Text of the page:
- Pacemakers or atrial defibrillators—implantable devices that help restore and maintain regular heart rhythm
Know signs of a stroke
If you live with AFib, it’s critical that you know the warning signs of stroke so that you can act fast. Call 911 right away if you have any sudden:
- Numbness or weakness in your face, arms or leg, especially on one side of the body
- Trouble walking or loss of balance or coordination
- Trouble seeing out of one or both eyes
- Confusion, trouble speaking or understanding
- Severe headache
Be sure other people in your life are aware of these signs as well.
Did You Know?
- A healthy heart beats between 60 and 100 times per minute. With AFib, it beats much faster—as many as 175 times per minute!
- 1 in 5 strokes in the U.S. are due to AFib
- Men are more likely to develop AFib, but women who have it are more likely to die earlier in life
- Remember, many people with AFib may not have symptoms
Talking with your care team
It can be unsettling to live with AFib, especially if you can physically feel your heart beating unevenly. Be sure to share any concerns with your care team, especially how to manage your risk for stroke.
Here are some questions you may want to ask:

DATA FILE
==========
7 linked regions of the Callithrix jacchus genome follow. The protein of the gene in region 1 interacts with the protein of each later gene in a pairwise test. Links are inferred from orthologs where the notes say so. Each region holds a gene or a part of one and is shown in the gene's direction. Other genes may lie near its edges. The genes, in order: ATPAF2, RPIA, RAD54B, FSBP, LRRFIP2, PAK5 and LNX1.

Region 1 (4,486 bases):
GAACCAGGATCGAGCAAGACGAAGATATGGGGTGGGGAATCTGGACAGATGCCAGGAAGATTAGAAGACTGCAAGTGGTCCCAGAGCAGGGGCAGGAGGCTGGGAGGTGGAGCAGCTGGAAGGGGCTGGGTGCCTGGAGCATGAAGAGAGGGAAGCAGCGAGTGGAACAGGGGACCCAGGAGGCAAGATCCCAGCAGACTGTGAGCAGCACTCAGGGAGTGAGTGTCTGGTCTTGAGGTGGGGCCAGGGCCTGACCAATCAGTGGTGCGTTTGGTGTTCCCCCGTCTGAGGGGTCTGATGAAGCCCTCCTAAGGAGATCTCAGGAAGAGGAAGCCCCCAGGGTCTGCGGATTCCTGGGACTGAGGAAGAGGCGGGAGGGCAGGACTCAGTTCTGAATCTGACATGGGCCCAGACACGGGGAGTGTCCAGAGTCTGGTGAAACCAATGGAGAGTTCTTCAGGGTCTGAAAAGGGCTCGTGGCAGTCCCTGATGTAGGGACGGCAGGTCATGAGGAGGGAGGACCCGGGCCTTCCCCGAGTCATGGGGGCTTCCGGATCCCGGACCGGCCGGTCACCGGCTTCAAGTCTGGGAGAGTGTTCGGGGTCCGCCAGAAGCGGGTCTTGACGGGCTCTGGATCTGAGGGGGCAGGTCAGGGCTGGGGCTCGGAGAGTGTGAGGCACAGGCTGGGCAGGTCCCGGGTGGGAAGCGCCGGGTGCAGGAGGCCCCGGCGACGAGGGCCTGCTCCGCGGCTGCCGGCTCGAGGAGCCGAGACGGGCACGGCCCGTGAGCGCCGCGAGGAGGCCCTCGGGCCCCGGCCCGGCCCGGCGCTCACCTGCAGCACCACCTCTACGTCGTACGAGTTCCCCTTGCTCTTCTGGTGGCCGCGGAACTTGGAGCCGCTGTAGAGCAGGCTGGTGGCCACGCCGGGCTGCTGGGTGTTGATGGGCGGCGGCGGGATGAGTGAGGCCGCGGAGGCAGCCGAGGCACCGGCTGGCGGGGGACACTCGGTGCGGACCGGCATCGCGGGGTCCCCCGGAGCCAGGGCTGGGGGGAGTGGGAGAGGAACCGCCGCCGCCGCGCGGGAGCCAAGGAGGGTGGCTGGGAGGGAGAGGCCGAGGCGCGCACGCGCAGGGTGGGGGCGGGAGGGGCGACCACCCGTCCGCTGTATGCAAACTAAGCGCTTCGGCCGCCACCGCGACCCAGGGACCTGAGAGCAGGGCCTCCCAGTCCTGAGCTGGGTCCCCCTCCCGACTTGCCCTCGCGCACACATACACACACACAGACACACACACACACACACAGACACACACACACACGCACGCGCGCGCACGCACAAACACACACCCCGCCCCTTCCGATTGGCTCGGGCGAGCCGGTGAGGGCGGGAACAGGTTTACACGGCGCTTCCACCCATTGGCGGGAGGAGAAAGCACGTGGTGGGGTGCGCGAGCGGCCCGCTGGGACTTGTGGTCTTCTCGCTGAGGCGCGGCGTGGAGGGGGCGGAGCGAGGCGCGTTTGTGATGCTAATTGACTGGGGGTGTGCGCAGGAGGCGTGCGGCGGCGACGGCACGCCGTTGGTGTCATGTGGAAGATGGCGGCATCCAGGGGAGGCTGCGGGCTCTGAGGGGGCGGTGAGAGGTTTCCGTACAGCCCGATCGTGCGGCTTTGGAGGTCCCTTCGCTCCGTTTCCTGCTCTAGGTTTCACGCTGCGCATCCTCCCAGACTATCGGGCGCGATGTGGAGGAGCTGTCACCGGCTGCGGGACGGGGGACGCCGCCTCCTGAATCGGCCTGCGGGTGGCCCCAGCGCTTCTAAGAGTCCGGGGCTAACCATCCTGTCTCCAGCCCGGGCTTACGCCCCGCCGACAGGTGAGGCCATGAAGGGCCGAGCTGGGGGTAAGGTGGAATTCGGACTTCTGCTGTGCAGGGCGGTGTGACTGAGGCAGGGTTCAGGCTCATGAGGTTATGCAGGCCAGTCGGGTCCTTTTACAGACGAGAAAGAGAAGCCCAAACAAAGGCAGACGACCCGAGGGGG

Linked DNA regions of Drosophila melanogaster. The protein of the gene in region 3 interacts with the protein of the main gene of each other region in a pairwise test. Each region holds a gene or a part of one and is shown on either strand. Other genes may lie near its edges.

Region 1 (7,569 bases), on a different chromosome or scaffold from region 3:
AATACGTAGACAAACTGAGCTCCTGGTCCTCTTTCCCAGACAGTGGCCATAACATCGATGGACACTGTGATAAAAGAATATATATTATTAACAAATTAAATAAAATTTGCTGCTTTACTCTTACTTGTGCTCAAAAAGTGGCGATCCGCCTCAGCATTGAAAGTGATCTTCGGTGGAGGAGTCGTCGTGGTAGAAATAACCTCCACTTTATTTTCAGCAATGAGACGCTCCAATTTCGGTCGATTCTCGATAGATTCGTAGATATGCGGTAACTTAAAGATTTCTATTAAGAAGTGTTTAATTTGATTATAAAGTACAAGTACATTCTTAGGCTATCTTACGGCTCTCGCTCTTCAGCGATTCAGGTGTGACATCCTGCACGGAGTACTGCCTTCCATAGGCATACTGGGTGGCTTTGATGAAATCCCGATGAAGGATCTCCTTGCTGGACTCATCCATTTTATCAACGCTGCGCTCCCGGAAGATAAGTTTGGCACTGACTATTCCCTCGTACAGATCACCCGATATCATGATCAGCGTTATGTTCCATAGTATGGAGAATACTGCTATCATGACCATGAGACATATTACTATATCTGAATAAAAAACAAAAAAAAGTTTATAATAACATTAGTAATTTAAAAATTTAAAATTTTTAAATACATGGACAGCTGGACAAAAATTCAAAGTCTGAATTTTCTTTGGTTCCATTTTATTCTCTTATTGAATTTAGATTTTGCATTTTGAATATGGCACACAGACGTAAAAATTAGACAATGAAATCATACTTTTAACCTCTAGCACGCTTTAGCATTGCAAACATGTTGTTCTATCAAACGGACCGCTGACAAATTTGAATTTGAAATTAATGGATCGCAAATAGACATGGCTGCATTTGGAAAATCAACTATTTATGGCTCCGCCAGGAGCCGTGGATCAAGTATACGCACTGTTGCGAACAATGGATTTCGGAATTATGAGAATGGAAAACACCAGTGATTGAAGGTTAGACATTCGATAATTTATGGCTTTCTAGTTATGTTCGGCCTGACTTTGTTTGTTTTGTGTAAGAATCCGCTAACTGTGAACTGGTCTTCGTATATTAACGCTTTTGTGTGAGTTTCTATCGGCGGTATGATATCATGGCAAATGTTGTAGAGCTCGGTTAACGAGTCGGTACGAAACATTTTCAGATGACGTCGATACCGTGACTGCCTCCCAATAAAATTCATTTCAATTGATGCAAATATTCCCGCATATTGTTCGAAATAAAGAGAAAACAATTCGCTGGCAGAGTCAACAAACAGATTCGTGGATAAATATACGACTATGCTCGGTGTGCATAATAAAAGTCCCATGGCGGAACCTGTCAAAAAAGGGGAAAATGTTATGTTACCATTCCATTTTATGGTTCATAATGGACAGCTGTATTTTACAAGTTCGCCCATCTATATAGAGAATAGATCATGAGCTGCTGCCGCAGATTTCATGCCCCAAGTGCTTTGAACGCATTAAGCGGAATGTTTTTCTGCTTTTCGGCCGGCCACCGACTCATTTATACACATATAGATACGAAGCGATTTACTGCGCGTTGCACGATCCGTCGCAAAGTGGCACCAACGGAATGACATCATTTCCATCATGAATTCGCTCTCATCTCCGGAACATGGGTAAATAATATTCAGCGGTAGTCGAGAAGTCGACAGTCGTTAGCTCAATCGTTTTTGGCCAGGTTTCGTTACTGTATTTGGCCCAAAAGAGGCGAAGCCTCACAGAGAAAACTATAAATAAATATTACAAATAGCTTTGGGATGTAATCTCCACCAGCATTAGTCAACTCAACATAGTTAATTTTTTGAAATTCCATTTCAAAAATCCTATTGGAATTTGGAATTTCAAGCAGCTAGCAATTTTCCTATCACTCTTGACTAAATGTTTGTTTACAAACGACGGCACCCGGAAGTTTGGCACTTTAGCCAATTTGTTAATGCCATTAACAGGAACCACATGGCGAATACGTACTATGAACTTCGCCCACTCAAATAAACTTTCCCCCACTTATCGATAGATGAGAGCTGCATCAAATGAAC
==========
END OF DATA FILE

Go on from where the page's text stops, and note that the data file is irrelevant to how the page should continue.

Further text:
- What type of AFib do I have? Will I have it forever?
- What’s the difference between medications that control heart rhythm and those that control heart rate? Which one might be better for me and why?
- How serious is my risk for stroke?
- Which blood thinner is best for me?
- How else can I lower my risk of stroke?
- Are there changes I can make in my everyday life to prevent episodes of AFib?
- What type and how much exercise should I be getting?
- At what point should I consider a device or surgical procedure?
To learn more about AFib, click here. To learn more about stroke, click here.
In addition to the resources on CardioSmart.org, you can find out more by visiting:
American Heart Association
National Heart, Lung and Blood Institute
National Stroke Association
Published: September 2015
Medical Reviewer: Daniel Alyeshmerni, Chief Cardiology Fellow, University of Michigan Health System